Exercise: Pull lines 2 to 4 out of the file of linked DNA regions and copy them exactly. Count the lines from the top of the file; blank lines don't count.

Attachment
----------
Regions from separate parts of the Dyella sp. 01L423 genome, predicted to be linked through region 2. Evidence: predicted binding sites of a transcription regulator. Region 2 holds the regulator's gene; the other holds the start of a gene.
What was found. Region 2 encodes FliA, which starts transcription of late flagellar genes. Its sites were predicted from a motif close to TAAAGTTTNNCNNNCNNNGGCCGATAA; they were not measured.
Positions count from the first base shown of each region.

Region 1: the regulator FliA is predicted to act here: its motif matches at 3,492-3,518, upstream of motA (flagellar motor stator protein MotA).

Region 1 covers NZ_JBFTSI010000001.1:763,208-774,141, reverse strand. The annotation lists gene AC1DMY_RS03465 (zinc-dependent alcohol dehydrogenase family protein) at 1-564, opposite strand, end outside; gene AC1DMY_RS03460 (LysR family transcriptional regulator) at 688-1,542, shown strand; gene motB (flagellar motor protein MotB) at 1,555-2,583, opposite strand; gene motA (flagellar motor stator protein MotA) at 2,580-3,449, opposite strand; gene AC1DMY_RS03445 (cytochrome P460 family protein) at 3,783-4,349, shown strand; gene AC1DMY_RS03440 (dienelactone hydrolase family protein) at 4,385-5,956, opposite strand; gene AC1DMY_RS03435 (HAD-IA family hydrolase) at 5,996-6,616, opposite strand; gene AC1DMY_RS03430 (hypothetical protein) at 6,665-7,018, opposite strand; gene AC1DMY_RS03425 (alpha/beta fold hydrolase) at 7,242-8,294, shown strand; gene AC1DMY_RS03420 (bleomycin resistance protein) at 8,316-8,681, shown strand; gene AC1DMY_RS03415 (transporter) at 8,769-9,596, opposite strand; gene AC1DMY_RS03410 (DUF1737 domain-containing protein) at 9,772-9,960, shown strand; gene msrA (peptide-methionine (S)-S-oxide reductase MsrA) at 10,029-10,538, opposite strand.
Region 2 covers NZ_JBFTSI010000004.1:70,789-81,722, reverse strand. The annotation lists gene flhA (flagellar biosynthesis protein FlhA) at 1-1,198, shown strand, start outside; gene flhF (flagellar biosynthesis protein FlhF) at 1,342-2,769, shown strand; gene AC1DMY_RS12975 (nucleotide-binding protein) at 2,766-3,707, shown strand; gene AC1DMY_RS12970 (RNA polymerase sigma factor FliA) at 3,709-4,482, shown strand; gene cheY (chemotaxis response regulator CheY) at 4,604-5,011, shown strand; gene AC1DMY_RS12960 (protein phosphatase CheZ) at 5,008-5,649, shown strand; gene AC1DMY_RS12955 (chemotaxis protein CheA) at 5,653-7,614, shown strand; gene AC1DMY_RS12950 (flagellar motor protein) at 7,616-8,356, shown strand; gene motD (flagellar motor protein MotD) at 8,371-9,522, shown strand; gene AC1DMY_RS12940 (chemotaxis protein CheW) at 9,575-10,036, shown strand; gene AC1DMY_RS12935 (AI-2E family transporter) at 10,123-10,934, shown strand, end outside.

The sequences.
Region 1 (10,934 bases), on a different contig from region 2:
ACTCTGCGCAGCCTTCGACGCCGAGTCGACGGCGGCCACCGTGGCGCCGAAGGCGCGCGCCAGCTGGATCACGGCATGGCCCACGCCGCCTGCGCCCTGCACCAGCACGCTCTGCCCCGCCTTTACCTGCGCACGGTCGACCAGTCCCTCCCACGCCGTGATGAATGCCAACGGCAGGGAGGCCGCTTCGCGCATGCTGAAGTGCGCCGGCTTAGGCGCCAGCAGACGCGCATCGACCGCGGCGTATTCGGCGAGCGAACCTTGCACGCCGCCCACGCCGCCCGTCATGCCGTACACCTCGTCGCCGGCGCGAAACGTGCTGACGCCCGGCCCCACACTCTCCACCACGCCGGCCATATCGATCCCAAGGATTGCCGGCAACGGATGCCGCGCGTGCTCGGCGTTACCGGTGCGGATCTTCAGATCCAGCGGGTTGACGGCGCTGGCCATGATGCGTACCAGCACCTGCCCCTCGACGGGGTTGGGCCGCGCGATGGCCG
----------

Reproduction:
What was found. Region 2 encodes FliA, which starts transcription of late flagellar genes. Its sites were predicted from a motif close to TAAAGTTTNNCNNNCNNNGGCCGATAA; they were not measured.
Positions count from the first base shown of each region.

Region 1: the regulator FliA is predicted to act here: its motif matches at 3,492-3,518, upstream of motA (flagellar motor stator protein MotA).